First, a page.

And the medical society's interviews with about 20 reporters around the state showed that there was still interest in the topic, he said.
"The feeling we got was that they would cover it if there was something new or controversial," Moran said. "But in the past year, the noise has gotten quiet. The anger has settled down a little bit."
That lull is expected to end soon.
At press time, new legislation was expected to be introduced in the legislative session that began in January. People are beginning to think about who might run for governor in the next election, and the tort reform position of the candidates is expected to be a hot topic. Also, abatements of physicians' payments into the state compensation fund, commonly known as Mcare, are expected to be an issue at the end of the year.
The lull is expected to end in Wyoming and Connecticut as well. After politically active autumns in those states, doctors are again gearing up for new legislative discussions.
"We expect the coverage to begin to pick up again," said Wendy Curran, the Wyoming Medical Society's executive director.
But lulls in coverage aren't automatically bad, public relations experts said.
"Every now and then, go away, otherwise people will get sick of you," said Richard Laermer, author of Full Frontal PR: Building Buzz About Your Business, Your Product or You.
Keeping it fresh
Several media experts said putting a patient face on the story is one way to keep the mainstream media interested in the issue.
"Everyone wants a story," said Laermer, who also is CEO of the public relations firm RLM Public Relations.
Marcia Austin, a communications expert with Hill & Knowlton's Tampa, Fla., office, which helped run a campaign when the Florida Legislature was considering now-passed tort reforms, agrees.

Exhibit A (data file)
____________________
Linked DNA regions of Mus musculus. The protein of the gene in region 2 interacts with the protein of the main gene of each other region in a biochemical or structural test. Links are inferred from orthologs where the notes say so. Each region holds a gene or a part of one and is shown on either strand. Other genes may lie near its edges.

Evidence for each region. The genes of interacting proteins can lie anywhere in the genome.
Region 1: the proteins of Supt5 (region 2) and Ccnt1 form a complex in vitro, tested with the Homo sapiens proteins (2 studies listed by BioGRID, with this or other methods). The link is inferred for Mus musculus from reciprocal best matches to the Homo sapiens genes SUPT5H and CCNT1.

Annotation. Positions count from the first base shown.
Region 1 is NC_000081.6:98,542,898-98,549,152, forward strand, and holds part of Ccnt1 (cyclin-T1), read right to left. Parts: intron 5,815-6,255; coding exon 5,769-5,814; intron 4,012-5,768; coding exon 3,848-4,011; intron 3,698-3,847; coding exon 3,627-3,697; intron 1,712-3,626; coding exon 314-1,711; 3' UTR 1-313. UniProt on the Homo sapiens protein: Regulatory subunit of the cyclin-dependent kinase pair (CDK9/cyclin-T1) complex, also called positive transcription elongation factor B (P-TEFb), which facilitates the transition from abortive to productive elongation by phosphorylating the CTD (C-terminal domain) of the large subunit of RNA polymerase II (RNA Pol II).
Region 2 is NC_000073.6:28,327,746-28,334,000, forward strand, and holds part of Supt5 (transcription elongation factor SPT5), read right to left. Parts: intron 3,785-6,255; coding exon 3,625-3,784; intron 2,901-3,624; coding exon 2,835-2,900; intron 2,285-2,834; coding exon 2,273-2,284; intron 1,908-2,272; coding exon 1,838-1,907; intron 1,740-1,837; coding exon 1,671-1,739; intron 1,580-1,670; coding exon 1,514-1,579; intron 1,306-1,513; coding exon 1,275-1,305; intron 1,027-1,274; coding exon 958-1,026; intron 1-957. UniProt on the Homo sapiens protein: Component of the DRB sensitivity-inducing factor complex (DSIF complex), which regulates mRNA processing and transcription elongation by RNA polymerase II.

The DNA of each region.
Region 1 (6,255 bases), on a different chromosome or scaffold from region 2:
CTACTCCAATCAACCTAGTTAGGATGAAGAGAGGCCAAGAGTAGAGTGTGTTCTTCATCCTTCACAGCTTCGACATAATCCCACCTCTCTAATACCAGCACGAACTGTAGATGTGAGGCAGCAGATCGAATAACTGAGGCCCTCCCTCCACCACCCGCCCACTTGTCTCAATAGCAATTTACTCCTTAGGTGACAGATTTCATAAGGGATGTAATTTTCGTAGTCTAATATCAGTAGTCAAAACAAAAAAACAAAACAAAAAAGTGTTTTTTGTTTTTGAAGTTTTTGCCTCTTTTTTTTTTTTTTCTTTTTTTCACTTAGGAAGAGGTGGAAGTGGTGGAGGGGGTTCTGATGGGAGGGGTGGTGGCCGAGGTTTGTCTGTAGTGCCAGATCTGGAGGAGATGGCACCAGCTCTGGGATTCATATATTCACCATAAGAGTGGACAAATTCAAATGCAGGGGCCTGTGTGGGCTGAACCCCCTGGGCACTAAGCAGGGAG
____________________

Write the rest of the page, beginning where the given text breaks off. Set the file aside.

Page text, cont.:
"When we started [the campaign], the story was about the physician impact," she said. "We had to push to find stories on how it impacted the patients."
The coalition that Austin helped represent included physicians, hospitals, business and patients.
She said one side benefit of a coalition was that people could jointly find stories that were of broad interest to citizens and the media.
They didn't find patients who had been harmed because medical care wasn't available. Instead, they focused on people whose lives were saved at Level I hospitals that were contemplating the possibility of becoming Level II or Level III centers because doctors were considering giving up procedures because of medical liability rates.
"It humanized the impact," Austin said.
Austin also suggested that doctors not rely only on the mainstream media to get out their message.
Posters and pamphlets in doctors offices and branching out to patients groups can make a difference, too. They used those vehicles to get out the message in Florida, and most other state medical societies have used them as well.
In Ohio, where they have passed some significant tort reforms, the Ohio State Medical Society took out full-page ads in the state's major newspapers with a physician next to each of the words "Going. Going. Gone." And then asking readers: "Is your doctor next?"
"It prompts the reader of the ad to think about the medical liability crisis and how it might effect them," said Tim Maglione, senior director of Government Relations for OSMS.
Approaching the media
Using a self-sensor to ask whether a story is really interesting to the general public is one of the best things physicians and those dealing with the media on their behalf can do to keep the issue alive.
"If reporters are pitched stale story ideas, you get a lot of eye rolling," Laermer said.
He offered this advice:
- Take a deep breath and think about whether people would care about the story.
- Pitch stories about humans, not data.
- Avoid information dumps. Give reporters the nugget that is key to the story.
- Don't think you are interesting by virtue of your profession alone. Talk to your colleagues and lay people to ferret out the interesting part of a story.
Laermer said it's especially important to avoid public relations machines. If reporters are inundated with information everyday, they tend not to notice when a truly newsworthy event comes along.
"It's more than being selective; it's being hyper-selective," Laermer said. "People often forget that journalists are people, too. They like interesting stories."